Academics should stop using the term “reading list” because it leads to an over-reliance on paper-based books and sidelines online learning materials, a senior university librarian has argued.
Criticising an “obsession” with reading lists, Jane Harvell, head of academic services and special collections at the University of Sussex, said they cause lecturers to create courses in which electronic resources and technology-assisted learning are only an afterthought.
“I would like the phrase ‘reading list’ to disappear altogether,” Ms Harvell told Digifest, a two-day conference organised by the technology consortium Jisc, which took place in Birmingham on 14 and 15 March.
Speaking to Times Higher Education at the event, Ms Harvell explained that the centrality of reading lists means technology-enabled learning has become “separate” from the body of literature covered by lecturers.
“We need to get away from the idea that you create a reading list for the module and then design the course around it,” she explained, saying educators should think more about technology when designing courses.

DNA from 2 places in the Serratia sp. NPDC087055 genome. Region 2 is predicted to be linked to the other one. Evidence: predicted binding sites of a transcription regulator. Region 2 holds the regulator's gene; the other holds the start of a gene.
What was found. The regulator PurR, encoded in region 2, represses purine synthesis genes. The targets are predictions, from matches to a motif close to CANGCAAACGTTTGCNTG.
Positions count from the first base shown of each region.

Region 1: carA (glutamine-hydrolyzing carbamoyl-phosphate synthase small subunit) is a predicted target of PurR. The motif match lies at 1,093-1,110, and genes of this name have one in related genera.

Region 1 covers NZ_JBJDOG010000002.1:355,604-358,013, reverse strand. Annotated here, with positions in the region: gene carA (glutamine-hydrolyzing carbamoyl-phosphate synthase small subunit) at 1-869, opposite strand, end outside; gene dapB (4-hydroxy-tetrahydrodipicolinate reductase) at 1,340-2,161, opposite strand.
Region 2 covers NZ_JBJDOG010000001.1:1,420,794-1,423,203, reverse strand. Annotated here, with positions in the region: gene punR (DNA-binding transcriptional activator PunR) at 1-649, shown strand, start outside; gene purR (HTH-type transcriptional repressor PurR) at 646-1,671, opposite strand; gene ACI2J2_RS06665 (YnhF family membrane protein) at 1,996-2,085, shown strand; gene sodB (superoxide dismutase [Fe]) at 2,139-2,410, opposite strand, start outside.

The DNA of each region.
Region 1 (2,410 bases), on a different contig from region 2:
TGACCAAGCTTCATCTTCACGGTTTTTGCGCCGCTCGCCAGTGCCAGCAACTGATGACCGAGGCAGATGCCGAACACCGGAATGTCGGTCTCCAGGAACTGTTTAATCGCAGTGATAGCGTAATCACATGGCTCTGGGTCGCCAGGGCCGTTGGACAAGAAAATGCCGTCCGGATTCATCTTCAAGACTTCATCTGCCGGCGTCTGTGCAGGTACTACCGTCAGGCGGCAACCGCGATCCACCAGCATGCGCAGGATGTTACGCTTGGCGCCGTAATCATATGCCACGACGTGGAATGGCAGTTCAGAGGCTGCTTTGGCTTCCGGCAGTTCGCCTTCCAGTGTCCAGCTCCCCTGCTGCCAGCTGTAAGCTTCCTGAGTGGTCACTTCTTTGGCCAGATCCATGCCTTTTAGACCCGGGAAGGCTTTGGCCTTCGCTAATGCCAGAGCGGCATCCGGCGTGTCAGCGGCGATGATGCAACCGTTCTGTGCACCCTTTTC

The term “reading list” is particularly unhelpful because it is “overwhelmingly linked with a list of printed books”, Ms Harvell added.
“We should stop thinking about it in this way – a reading list can be a chapter available electronically or simply an image,” she explained.
The concept of the “reading list” is also somewhat obsolete because “students are not toddling across the library” to borrow titles and are often accessing resources remotely instead, Ms Harvell added.
Embracing the use of electronic resources is also vital because budgetary restraints mean it is impossible for university libraries to stock sufficient copies of required texts, she added.
Librarians are sometimes told two weeks in advance what titles will be on the reading list, Ms Harvell explained. “There can often be hundreds of books on these lists,” she said. “We cannot afford to buy so many copies and students are not going to buy them,” she added.
However, the electronic textbooks that are currently on offer do not always suit the needs of students as they cannot interact with them as they might a physical copy of their own, Ms Harvell said.
“Students want to pull out chunks of text or scribble on these texts, but they can’t in their current form,” she said. “There must be ways to do clever things with these digital resources which students want, but the big publishers that universities use tend to be very conservative."
“Some small edtech companies are doing exciting things, but the bigger higher education institutions don’t want to take risks so they stick with the larger providers,” she added.
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